Volume 11, Issue 6 - November/December 2009

Ask the Doctor
pros who know

Acoustic Windshields
by Korey Gobin

Acoustic windshields are designed to reduce the amount of noise that is heard inside the cabin of modern vehicles without adding mileage-robbing weight to the glass. Acoustic windshields are more expensive than traditional laminated windshields, and this fact can be used as a selling point for repair techs.

As acoustic windshields become more popular, I continue to receive an increasing number of calls from windshield repair technicians wanting to know if such windshields are repairable and, if so, if there are any special precautions that they need to be aware of.

One Difference
Regardless of brand name, acoustic windshields currently are no different any other windshields with one exception: the polyvinyl butyral (PVB). In an acoustic windshield, the PVB inner-layer is enhanced acoustically for more efficient sound reduction. This does not affect the ability of a technician to repair the windshield and does not affect the quality of a successfully completed windshield repair.

So, the simple answer is: yes, acoustic windshields are repairable and require no special precautions.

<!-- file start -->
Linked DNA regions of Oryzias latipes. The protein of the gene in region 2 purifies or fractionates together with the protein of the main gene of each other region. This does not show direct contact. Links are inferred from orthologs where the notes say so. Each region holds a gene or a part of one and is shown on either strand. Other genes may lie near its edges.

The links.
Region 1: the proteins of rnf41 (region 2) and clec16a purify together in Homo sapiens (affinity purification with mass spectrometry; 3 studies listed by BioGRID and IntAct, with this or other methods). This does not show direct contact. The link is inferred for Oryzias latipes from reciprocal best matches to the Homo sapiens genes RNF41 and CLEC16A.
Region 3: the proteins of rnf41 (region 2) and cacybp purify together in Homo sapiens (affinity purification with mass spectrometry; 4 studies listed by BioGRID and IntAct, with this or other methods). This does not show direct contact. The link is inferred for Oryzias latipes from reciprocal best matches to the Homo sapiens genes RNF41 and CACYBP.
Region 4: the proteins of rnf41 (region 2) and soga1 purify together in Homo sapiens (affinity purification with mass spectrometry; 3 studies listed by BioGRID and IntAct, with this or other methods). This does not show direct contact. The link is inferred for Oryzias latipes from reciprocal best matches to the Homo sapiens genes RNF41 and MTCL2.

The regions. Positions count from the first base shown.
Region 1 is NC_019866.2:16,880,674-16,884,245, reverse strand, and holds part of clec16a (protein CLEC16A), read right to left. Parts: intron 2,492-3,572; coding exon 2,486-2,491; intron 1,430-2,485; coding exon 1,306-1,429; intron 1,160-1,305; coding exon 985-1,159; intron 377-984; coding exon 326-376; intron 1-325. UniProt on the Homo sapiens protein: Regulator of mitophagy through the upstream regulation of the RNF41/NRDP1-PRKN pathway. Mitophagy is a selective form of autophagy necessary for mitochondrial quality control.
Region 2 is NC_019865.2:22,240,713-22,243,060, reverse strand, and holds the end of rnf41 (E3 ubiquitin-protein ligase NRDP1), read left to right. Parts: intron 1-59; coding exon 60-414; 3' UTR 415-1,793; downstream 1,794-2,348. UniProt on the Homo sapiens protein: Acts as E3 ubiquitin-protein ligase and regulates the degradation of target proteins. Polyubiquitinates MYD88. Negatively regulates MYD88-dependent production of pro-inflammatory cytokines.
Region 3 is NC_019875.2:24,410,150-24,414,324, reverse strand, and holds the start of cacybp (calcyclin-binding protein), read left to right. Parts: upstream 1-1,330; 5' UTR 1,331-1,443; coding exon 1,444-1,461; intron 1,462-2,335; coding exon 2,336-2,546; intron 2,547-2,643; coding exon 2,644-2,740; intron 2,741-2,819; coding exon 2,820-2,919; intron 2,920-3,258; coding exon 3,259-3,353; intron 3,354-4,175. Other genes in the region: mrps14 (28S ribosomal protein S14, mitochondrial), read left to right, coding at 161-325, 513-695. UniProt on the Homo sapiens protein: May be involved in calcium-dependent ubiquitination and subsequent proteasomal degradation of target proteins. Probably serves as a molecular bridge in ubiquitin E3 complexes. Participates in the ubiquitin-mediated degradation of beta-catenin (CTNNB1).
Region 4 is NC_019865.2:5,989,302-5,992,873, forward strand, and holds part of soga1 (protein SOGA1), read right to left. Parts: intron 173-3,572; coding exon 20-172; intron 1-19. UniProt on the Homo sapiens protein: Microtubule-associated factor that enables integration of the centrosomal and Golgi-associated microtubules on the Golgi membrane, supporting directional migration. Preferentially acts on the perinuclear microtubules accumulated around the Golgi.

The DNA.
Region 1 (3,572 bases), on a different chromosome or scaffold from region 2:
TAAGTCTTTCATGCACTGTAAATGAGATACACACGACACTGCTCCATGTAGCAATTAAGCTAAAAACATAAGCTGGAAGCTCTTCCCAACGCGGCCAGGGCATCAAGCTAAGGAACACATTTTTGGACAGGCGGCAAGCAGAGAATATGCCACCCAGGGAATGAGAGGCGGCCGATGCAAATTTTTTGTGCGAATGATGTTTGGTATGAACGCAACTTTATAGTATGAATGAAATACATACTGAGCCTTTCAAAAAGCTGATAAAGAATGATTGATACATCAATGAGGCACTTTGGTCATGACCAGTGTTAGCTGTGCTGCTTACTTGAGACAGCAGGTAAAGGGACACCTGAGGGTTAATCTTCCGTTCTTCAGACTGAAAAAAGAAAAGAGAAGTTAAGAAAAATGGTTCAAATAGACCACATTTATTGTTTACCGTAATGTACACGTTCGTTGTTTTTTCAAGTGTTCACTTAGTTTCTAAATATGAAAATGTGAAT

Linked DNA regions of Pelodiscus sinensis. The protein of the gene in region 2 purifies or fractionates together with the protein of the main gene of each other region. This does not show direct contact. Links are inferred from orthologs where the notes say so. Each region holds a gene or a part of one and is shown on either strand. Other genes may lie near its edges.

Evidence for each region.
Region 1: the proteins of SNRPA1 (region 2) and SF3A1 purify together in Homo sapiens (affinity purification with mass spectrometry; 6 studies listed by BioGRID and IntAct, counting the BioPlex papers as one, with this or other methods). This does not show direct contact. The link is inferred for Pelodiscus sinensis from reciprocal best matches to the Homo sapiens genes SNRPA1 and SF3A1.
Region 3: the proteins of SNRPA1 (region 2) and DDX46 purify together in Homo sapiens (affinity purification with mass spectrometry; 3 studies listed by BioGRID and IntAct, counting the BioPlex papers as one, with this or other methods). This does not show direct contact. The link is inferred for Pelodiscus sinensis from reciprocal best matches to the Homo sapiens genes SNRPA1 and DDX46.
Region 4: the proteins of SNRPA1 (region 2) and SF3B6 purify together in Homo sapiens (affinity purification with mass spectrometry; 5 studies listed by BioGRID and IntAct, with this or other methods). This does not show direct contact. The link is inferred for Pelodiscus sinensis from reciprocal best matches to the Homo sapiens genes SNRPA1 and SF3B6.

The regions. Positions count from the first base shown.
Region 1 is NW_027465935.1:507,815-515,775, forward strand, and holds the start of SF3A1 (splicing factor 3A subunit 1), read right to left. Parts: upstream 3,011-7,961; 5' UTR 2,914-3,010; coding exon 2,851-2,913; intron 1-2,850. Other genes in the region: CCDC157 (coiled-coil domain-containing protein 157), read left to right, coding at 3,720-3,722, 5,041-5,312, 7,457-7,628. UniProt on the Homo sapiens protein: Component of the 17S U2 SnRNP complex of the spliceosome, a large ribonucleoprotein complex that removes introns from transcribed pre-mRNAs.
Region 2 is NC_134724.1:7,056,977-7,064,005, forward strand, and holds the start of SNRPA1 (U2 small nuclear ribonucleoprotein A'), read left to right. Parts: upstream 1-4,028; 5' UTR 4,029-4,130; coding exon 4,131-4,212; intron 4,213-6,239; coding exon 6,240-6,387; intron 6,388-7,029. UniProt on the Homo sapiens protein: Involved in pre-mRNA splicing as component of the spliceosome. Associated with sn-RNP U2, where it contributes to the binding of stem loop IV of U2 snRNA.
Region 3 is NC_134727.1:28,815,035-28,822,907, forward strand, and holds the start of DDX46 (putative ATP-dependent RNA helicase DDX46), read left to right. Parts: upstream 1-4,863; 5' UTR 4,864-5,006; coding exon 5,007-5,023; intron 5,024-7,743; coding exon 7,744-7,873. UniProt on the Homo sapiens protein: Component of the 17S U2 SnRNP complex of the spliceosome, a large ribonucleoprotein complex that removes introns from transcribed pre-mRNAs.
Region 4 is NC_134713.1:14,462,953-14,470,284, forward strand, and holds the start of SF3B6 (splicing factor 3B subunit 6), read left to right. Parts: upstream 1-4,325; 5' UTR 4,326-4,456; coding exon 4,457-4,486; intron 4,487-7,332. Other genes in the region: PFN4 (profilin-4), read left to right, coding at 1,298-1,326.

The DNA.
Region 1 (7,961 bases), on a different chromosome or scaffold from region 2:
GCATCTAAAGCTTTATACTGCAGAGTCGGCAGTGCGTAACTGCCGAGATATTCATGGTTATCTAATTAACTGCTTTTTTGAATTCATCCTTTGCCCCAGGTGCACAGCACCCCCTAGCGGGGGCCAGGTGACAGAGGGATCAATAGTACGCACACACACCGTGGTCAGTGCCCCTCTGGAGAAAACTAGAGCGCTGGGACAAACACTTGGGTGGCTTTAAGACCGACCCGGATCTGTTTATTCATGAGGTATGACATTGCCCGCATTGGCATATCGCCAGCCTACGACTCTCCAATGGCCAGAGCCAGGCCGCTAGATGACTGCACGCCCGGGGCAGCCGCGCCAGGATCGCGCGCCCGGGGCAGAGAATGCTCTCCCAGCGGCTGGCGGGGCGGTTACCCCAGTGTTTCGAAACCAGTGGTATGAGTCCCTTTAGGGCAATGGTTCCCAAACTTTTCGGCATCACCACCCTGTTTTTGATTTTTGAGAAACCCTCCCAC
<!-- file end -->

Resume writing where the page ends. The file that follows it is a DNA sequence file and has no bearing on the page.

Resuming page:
Although acoustic windshields pose no new problems for windshield repair technicians, I recommend checking the identification markings on a windshield, often called the “bug.” In most cases the bug will identify the glass manufacturer, the American Standard number, the DOT number, the M number and as shown in the photo to the XX, a name or logo identifying the glass as acoustical-grade. You may see the word acoustic (or simply an “A” for acoustic) and sometimes manufacturers get creative, so you may have to use your imagination. The vehicle manufacturer, an E Code (required to identify the country in European Union), solar control identification, and heated identification are also typically found in the bug.

The bug can be found on the bottom center or bottom passenger-side of the windshield.

However, glass replacement and repair technicians should not rely on the bug to identify acoustic windshields.

Korey Gobin is an account executive with Delta Kits in Eugene, Ore. Mr. Gobin’s opinions are solely his own and not necessarily those of this magazine.

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